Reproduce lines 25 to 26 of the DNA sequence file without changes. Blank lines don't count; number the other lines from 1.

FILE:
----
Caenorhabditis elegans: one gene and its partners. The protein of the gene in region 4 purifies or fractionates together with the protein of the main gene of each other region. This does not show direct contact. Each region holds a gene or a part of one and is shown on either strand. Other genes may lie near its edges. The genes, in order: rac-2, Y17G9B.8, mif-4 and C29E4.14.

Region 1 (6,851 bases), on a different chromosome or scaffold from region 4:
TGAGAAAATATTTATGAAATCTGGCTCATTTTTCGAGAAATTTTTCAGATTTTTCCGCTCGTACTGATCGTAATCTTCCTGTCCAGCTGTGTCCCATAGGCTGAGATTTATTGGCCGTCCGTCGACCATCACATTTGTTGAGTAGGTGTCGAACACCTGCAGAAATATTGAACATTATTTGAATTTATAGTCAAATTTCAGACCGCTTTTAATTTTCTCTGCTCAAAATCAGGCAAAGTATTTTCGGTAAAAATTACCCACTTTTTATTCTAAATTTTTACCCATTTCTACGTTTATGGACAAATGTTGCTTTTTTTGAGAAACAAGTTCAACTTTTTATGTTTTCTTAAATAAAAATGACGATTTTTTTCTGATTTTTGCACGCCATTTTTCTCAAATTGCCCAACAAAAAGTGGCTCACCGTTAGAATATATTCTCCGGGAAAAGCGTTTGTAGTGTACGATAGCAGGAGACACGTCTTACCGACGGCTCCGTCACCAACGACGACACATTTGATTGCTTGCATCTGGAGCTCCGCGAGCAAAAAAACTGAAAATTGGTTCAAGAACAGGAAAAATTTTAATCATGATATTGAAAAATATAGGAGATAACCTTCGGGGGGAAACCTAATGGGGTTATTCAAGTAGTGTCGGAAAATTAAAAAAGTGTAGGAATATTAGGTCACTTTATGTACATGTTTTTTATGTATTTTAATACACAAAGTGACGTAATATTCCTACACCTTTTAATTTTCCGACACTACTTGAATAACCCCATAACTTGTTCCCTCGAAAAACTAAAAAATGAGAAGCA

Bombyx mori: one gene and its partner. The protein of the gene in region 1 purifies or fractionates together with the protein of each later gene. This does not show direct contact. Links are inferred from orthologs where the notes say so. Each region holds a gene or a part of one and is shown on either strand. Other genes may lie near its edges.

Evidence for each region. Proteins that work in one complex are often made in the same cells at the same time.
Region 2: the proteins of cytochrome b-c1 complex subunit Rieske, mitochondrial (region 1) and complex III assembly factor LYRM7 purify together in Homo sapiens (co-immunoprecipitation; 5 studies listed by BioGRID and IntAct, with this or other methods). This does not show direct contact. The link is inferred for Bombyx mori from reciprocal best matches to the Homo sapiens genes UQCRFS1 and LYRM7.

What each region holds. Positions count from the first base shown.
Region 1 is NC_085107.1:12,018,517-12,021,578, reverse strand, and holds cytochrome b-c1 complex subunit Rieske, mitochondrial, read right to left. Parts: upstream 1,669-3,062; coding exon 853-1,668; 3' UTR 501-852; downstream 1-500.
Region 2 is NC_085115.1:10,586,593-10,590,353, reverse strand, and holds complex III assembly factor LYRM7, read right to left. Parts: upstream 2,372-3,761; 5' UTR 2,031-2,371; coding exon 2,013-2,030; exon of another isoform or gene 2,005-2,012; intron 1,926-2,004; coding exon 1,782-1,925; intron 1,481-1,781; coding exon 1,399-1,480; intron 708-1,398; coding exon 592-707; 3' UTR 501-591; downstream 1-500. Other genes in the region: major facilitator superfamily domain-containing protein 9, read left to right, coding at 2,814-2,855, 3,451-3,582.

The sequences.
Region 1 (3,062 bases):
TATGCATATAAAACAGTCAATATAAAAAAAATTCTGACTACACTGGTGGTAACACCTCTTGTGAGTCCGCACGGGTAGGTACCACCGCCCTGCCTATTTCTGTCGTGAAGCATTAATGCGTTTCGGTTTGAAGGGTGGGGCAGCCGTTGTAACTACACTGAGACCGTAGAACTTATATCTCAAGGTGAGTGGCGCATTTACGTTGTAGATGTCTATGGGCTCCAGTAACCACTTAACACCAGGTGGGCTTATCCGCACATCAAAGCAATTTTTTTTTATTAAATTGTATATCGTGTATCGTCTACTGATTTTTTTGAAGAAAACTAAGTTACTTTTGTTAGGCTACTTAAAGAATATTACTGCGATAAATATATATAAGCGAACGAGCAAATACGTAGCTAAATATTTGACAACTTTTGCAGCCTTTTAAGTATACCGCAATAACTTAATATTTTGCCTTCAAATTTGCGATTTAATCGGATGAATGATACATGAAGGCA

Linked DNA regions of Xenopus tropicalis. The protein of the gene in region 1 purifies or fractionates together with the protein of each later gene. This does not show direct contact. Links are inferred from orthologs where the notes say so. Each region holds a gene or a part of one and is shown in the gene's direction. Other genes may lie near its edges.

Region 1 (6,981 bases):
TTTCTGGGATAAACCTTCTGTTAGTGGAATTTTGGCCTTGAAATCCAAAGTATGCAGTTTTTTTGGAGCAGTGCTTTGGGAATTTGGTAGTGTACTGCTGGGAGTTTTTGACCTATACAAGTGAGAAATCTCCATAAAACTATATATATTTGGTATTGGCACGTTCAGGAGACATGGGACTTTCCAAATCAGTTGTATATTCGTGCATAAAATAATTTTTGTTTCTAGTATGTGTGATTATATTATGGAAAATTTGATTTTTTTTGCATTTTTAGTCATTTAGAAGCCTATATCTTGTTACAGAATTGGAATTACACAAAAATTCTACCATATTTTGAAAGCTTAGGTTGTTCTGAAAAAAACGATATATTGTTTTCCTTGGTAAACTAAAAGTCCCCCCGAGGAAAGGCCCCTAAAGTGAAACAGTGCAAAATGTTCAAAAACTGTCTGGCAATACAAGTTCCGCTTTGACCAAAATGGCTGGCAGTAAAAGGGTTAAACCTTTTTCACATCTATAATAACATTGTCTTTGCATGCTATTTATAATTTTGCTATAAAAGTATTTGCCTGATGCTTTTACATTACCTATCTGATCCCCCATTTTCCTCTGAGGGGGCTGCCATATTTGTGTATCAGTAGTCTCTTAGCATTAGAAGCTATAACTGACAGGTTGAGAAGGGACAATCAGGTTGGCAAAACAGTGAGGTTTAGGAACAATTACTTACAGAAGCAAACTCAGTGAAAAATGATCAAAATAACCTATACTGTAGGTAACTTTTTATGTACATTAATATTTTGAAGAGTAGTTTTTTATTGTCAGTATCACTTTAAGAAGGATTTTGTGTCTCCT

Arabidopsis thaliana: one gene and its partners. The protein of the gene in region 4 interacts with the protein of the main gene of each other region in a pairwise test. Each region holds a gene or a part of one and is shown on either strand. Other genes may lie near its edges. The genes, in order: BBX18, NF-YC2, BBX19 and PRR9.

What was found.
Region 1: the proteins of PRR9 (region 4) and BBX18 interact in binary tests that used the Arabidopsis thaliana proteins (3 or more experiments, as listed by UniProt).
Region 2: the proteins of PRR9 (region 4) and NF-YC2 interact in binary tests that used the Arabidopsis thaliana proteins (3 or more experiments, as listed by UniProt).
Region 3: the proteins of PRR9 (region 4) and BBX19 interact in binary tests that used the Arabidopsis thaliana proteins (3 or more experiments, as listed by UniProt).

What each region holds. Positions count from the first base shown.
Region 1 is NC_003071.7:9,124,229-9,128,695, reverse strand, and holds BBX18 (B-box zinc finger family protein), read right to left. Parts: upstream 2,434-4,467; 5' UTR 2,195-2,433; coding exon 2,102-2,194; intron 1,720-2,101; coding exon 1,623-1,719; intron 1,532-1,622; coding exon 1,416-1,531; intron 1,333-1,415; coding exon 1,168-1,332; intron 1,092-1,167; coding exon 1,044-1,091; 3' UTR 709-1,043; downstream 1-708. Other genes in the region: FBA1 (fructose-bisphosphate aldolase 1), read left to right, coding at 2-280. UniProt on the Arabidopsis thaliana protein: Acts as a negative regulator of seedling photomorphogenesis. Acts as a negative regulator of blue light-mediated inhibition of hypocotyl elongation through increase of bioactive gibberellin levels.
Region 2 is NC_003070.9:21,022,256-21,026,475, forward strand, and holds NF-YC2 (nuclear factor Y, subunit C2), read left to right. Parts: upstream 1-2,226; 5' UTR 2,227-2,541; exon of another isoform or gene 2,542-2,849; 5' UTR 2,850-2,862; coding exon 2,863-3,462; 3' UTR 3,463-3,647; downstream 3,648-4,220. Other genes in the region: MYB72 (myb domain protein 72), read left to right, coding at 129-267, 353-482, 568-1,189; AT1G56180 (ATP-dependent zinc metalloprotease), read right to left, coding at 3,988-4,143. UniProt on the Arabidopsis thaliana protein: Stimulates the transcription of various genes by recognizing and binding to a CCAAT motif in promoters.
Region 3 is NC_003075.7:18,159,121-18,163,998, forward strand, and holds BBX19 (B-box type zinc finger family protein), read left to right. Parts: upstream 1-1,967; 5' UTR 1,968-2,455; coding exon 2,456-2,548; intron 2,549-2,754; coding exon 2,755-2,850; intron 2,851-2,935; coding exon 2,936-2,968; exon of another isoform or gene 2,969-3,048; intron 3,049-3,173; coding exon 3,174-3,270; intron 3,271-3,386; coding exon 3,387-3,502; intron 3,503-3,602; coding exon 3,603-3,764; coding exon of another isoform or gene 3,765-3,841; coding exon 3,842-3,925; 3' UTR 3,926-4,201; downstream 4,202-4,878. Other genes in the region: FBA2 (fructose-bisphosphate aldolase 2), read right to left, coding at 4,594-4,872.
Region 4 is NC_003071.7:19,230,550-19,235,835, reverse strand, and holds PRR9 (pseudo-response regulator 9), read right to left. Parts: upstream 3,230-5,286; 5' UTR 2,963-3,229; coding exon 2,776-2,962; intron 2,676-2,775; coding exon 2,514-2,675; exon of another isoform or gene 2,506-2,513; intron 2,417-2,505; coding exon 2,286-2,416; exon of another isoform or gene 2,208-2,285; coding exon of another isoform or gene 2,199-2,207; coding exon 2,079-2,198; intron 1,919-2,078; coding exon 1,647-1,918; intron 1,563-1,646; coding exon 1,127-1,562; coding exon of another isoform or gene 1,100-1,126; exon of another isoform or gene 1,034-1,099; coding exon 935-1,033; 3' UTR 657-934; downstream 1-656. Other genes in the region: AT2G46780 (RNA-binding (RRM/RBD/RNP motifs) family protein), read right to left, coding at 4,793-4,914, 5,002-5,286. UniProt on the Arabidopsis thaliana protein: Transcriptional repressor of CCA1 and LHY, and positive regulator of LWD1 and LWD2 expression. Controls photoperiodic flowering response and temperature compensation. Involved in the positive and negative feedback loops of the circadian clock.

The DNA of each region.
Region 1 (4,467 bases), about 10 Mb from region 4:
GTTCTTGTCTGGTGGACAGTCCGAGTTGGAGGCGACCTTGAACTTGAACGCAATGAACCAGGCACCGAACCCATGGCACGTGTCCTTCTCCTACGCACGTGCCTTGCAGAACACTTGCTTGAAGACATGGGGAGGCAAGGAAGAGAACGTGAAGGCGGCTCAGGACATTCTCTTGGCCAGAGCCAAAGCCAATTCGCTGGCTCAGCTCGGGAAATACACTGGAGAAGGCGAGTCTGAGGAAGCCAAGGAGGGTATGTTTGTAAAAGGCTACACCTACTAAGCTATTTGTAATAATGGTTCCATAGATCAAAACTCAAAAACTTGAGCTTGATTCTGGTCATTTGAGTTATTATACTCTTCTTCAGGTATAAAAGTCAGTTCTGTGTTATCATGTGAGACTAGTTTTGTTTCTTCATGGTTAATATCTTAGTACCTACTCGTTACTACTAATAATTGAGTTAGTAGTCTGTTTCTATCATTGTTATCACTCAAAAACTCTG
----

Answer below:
Region 4 is NC_003071.7:19,230,550-19,235,835, reverse strand, and holds PRR9 (pseudo-response regulator 9), read right to left. Parts: upstream 3,230-5,286; 5' UTR 2,963-3,229; coding exon 2,776-2,962; intron 2,676-2,775; coding exon 2,514-2,675; exon of another isoform or gene 2,506-2,513; intron 2,417-2,505; coding exon 2,286-2,416; exon of another isoform or gene 2,208-2,285; coding exon of another isoform or gene 2,199-2,207; coding exon 2,079-2,198; intron 1,919-2,078; coding exon 1,647-1,918; intron 1,563-1,646; coding exon 1,127-1,562; coding exon of another isoform or gene 1,100-1,126; exon of another isoform or gene 1,034-1,099; coding exon 935-1,033; 3' UTR 657-934; downstream 1-656. Other genes in the region: AT2G46780 (RNA-binding (RRM/RBD/RNP motifs) family protein), read right to left, coding at 4,793-4,914, 5,002-5,286. UniProt on the Arabidopsis thaliana protein: Transcriptional repressor of CCA1 and LHY, and positive regulator of LWD1 and LWD2 expression. Controls photoperiodic flowering response and temperature compensation. Involved in the positive and negative feedback loops of the circadian clock.

The DNA of each region.